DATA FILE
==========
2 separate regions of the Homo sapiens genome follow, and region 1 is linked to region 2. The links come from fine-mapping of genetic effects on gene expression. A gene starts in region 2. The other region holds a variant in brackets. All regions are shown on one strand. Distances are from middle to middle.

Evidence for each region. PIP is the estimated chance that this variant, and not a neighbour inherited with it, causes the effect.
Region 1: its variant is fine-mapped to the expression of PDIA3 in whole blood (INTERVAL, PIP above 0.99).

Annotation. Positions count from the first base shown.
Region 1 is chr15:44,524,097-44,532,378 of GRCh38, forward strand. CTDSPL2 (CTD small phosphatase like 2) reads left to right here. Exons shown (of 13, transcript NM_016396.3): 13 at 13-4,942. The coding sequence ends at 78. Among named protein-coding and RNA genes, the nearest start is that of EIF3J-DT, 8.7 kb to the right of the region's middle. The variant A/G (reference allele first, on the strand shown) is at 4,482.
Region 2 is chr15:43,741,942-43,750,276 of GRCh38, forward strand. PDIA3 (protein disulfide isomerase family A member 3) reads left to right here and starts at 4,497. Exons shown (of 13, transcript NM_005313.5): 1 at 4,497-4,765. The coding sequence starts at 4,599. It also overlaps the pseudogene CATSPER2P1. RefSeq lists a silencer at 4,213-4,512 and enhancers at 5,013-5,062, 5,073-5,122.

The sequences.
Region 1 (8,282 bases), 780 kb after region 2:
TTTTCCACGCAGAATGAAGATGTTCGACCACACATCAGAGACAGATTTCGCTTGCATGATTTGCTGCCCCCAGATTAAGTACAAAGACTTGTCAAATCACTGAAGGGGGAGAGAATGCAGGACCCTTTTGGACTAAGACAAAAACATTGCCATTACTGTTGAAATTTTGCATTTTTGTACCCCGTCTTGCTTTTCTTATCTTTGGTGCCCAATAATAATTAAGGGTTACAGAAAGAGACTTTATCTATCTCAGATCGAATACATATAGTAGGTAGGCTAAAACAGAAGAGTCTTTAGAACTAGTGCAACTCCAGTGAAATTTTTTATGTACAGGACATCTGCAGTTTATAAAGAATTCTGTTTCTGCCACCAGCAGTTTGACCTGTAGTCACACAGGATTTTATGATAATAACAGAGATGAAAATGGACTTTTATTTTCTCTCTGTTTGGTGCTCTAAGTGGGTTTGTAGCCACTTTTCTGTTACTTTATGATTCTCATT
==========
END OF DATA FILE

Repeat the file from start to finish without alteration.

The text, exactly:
2 separate regions of the Homo sapiens genome follow, and region 1 is linked to region 2. The links come from fine-mapping of genetic effects on gene expression. A gene starts in region 2. The other region holds a variant in brackets. All regions are shown on one strand. Distances are from middle to middle.

Evidence for each region. PIP is the estimated chance that this variant, and not a neighbour inherited with it, causes the effect.
Region 1: its variant is fine-mapped to the expression of PDIA3 in whole blood (INTERVAL, PIP above 0.99).

Annotation. Positions count from the first base shown.
Region 1 is chr15:44,524,097-44,532,378 of GRCh38, forward strand. CTDSPL2 (CTD small phosphatase like 2) reads left to right here. Exons shown (of 13, transcript NM_016396.3): 13 at 13-4,942. The coding sequence ends at 78. Among named protein-coding and RNA genes, the nearest start is that of EIF3J-DT, 8.7 kb to the right of the region's middle. The variant A/G (reference allele first, on the strand shown) is at 4,482.
Region 2 is chr15:43,741,942-43,750,276 of GRCh38, forward strand. PDIA3 (protein disulfide isomerase family A member 3) reads left to right here and starts at 4,497. Exons shown (of 13, transcript NM_005313.5): 1 at 4,497-4,765. The coding sequence starts at 4,599. It also overlaps the pseudogene CATSPER2P1. RefSeq lists a silencer at 4,213-4,512 and enhancers at 5,013-5,062, 5,073-5,122.

The sequences.
Region 1 (8,282 bases), 780 kb after region 2:
TTTTCCACGCAGAATGAAGATGTTCGACCACACATCAGAGACAGATTTCGCTTGCATGATTTGCTGCCCCCAGATTAAGTACAAAGACTTGTCAAATCACTGAAGGGGGAGAGAATGCAGGACCCTTTTGGACTAAGACAAAAACATTGCCATTACTGTTGAAATTTTGCATTTTTGTACCCCGTCTTGCTTTTCTTATCTTTGGTGCCCAATAATAATTAAGGGTTACAGAAAGAGACTTTATCTATCTCAGATCGAATACATATAGTAGGTAGGCTAAAACAGAAGAGTCTTTAGAACTAGTGCAACTCCAGTGAAATTTTTTATGTACAGGACATCTGCAGTTTATAAAGAATTCTGTTTCTGCCACCAGCAGTTTGACCTGTAGTCACACAGGATTTTATGATAATAACAGAGATGAAAATGGACTTTTATTTTCTCTCTGTTTGGTGCTCTAAGTGGGTTTGTAGCCACTTTTCTGTTACTTTATGATTCTCATT